A group of Democrats in the U.S. Senate sent a letter to Amazon on Wednesday questioning the company’s rationale for firing an employee who organized a walkout at a New York warehouse last month. The senators asked Amazon a series of questions about the worker’s termination and the company’s procedures for protecting employees against COVID-19.
Amazon said the employee activist, Christian Smalls, was fired for breaking quarantine and showing up at the facility after he had contact with a coworker who tested positive for COVID-19. Senators Cory Booker, Robert Menendez, Sherrod Brown, Richard Blumenthal, and Kirsten Gillibrand expressed skepticism of that story in the letter:
The employee was ordered into quarantine on March 28th and fired on March 30th; however, Amazon’s own spokesperson has stated that the diagnosed employee in question last reported for work on March 11th. That timeline would suggest that a 14-day quarantine would have ended on March 25th, and that the fired employee was not ordered into quarantine until more than two weeks after coming into contact with the diagnosed employee and after they had begun organizing their colleagues to demand more workplace transparency and stronger workplace protections.
The letter points to leaked meeting notes written by Amazon General Counsel David Zapolsky in which he called Smalls “not smart or articulate” and sought to make him the face of the labor movement in New York facility. The senators also asked Amazon to explain its rationale for deciding whether to close a fulfillment center that has an outbreak of COVID-19.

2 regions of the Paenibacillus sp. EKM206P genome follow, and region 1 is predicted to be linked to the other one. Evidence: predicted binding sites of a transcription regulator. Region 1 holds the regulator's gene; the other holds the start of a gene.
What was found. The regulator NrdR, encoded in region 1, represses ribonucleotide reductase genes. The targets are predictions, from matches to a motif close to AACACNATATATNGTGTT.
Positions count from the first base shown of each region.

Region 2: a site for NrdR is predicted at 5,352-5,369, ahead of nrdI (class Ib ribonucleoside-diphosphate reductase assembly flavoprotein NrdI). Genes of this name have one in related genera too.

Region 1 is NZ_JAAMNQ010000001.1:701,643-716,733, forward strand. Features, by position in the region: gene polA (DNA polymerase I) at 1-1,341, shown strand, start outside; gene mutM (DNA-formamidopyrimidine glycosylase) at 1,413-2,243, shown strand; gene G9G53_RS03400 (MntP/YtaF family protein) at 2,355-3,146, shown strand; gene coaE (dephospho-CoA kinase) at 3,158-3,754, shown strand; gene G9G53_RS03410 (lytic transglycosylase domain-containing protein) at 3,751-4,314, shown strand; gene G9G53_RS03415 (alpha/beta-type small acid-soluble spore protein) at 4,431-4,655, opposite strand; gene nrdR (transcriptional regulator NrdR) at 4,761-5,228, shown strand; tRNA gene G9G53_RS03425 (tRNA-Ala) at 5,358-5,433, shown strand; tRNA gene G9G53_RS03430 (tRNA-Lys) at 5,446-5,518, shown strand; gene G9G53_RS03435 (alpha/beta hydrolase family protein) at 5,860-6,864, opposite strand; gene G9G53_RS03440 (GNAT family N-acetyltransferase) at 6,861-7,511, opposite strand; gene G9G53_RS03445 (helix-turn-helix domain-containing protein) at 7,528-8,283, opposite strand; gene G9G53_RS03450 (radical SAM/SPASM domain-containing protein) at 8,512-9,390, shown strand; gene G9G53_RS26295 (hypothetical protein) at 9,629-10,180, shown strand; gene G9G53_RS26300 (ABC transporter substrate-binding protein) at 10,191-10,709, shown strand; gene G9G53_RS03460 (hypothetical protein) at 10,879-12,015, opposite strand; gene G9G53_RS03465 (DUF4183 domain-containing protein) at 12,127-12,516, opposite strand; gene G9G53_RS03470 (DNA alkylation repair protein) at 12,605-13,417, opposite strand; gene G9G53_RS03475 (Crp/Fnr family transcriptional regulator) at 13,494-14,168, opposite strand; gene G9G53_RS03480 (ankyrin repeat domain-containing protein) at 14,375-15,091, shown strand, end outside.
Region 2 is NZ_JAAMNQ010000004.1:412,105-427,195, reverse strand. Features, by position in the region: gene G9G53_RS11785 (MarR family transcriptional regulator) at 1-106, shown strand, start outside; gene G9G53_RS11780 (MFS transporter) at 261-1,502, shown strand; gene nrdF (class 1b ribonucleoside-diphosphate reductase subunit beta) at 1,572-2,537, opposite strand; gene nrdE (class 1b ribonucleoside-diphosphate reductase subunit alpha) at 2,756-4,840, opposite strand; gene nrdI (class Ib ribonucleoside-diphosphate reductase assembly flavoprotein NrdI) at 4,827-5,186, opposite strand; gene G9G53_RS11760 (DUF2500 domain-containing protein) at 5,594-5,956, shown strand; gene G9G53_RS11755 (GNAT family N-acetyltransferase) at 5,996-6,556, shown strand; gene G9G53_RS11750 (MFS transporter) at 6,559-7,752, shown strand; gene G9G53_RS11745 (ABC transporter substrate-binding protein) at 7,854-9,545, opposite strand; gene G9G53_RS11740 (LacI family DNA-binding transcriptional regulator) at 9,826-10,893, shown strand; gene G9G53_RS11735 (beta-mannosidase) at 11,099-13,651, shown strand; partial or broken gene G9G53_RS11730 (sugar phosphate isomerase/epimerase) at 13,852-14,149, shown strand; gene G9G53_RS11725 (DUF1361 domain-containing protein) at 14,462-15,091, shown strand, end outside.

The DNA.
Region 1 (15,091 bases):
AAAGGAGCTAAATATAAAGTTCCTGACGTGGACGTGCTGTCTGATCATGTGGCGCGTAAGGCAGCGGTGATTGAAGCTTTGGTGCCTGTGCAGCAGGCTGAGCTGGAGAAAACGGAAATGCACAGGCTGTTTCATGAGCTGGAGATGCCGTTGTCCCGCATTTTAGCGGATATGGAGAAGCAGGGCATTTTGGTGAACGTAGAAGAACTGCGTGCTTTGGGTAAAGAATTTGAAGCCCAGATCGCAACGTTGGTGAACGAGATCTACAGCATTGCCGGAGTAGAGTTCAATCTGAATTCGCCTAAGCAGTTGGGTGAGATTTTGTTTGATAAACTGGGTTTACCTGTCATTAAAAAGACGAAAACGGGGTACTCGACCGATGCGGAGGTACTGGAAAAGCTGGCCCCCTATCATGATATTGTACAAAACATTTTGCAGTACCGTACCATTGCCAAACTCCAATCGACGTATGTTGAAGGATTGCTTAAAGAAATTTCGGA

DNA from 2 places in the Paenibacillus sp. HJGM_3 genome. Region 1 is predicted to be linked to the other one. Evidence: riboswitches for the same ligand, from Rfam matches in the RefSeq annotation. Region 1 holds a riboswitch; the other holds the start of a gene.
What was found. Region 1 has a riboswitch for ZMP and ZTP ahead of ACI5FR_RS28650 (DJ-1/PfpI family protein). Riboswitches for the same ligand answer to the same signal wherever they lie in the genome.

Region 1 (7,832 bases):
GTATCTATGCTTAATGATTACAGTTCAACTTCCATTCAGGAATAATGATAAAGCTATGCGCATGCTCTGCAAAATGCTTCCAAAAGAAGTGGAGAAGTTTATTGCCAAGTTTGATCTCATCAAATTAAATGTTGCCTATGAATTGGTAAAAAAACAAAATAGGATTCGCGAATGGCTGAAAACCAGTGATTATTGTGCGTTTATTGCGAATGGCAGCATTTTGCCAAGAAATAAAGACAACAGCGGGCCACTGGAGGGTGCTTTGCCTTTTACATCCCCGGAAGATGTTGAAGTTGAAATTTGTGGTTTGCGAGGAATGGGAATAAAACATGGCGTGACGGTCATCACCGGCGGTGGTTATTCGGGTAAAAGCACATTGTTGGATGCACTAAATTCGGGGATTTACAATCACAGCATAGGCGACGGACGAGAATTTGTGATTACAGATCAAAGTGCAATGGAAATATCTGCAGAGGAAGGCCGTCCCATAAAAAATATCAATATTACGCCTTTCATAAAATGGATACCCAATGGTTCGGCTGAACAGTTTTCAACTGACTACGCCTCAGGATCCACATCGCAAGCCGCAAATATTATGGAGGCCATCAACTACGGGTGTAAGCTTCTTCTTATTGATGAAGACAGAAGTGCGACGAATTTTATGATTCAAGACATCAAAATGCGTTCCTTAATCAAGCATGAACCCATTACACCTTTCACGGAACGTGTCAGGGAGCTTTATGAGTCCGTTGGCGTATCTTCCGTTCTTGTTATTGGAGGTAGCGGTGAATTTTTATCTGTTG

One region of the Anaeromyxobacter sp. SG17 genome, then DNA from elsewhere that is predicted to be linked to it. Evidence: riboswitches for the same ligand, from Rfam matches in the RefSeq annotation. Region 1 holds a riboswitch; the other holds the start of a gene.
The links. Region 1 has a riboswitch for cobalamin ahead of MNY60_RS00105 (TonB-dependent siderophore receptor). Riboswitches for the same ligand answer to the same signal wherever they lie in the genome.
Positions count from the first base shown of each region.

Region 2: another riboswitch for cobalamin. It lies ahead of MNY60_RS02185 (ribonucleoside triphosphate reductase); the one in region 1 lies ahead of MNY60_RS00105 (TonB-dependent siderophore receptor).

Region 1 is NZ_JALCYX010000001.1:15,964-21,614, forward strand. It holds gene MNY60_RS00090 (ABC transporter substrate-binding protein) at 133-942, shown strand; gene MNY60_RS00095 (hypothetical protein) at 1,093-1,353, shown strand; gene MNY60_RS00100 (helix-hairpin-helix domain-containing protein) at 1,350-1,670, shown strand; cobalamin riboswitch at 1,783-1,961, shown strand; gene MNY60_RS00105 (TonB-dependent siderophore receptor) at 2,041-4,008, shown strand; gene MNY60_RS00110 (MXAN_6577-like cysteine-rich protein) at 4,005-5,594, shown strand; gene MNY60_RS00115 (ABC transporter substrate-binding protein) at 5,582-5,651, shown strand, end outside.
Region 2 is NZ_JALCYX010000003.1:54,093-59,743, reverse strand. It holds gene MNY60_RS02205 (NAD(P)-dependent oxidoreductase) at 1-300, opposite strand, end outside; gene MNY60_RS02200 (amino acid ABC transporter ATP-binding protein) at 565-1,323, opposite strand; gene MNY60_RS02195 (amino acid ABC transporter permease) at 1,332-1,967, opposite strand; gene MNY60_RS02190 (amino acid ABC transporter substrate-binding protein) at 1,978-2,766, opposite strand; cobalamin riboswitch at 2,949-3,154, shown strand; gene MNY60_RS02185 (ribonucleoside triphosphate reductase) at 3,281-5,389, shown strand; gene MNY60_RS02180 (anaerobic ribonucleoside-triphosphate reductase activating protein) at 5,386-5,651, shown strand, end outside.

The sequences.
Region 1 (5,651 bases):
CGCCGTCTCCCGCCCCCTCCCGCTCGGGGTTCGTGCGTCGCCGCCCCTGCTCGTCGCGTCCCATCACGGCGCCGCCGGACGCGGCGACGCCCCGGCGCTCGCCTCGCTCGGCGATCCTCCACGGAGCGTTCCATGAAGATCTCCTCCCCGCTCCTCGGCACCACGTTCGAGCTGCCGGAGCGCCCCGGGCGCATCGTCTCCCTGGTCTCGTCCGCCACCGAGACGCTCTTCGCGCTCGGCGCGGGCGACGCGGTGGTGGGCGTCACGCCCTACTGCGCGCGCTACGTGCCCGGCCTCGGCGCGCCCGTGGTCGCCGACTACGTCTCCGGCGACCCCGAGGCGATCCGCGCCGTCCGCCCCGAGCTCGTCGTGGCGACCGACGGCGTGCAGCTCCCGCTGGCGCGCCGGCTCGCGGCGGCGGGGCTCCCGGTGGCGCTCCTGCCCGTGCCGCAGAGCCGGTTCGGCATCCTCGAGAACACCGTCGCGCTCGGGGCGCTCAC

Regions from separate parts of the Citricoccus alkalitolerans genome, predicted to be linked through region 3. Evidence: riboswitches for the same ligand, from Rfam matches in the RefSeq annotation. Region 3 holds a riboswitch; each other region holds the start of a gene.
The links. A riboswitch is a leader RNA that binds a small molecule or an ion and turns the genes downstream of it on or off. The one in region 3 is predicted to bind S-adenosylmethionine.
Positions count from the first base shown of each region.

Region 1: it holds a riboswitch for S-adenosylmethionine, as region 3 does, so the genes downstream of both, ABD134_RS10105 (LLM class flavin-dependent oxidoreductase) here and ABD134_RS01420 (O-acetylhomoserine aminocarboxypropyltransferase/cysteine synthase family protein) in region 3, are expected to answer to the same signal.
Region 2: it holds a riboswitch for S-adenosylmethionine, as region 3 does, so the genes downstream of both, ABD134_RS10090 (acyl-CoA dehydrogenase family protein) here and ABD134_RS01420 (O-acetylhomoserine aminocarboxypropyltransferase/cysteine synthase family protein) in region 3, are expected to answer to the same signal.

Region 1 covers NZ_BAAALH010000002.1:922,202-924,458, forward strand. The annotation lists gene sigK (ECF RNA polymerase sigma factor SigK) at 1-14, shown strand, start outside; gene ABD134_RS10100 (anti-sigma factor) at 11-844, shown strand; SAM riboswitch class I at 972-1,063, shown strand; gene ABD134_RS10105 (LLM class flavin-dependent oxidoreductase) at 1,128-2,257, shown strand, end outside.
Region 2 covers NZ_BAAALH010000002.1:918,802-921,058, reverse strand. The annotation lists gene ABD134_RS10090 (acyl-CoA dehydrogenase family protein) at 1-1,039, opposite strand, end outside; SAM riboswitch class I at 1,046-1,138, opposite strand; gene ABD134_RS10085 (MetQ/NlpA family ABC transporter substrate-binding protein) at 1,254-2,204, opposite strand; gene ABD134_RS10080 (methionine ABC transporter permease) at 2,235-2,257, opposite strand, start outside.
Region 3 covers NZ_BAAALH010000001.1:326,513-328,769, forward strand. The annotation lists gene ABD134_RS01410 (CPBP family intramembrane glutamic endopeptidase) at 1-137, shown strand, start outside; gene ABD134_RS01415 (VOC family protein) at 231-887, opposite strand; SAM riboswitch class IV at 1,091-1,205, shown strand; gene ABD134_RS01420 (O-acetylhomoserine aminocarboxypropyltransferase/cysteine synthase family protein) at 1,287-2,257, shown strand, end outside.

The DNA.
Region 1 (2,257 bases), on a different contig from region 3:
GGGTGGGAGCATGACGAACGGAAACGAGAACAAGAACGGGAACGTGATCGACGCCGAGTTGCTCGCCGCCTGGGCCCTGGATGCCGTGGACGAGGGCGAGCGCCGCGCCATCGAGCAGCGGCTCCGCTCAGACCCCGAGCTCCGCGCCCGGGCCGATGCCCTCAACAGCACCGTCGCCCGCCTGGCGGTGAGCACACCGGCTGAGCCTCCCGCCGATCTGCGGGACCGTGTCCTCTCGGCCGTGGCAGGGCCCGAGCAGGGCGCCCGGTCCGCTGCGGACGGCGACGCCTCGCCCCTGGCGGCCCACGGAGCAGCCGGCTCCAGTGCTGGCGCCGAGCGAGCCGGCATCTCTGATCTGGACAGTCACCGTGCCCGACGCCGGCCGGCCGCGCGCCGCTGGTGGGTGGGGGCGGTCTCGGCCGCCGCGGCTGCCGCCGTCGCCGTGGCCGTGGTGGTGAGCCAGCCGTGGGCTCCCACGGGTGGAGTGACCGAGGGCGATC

Amazon reiterated its past public statements when asked about the letter.
“We did not terminate Mr. Smalls employment for organizing a 15-person protest. We terminated his employment for putting the health and safety of others at risk and violations of his terms of his employment,” spokesperson Kristen Kish said in a statement. “Mr. Smalls received multiple warnings for violating social distancing guidelines. He was also found to have had close contact with a diagnosed associate with a confirmed case of COVID-19 and was asked to remain home with pay for 14-days, which is a measure we’re taking at sites around the world. Despite that instruction to stay home with pay, he came onsite further putting the teams at risk.”
At least 30 of the fulfillment centers that power Amazon’s e-commerce business have positive cases of the virus, according to local news reports and employee accounts. The mounting cases are sparking walkouts, frustration, and an unprecedented challenge for a tech company that finds itself at the center of the coronavirus pandemic.
“Any failure of Amazon to keep its workers safe does not just put their employees at risk, it puts the entire country at risk,” the senators’ letter says.
COVID-19 outbreaks at warehouses continue to pose a threat to Amazon’s operations and reputation. Workers at a fulfillment center in Pennsylvania were told this week not to handle shipments from another facility in the state with a severe outbreak for 24 hours.
Amazon says it is taking “extreme measures” to protect and compensate employees during the crisis, including raising the minimum wage for all workers by $2 to $17 per hour. The company expanded its paid and unpaid time off policies and is working to provide personal protective gear to all employees.
“Our employees are heroes fighting for their communities and helping people get critical items they need in this crisis—we have nearly 500,000 people in the U.S. alone supporting customers and we are taking measures to support each one,” Kish said.
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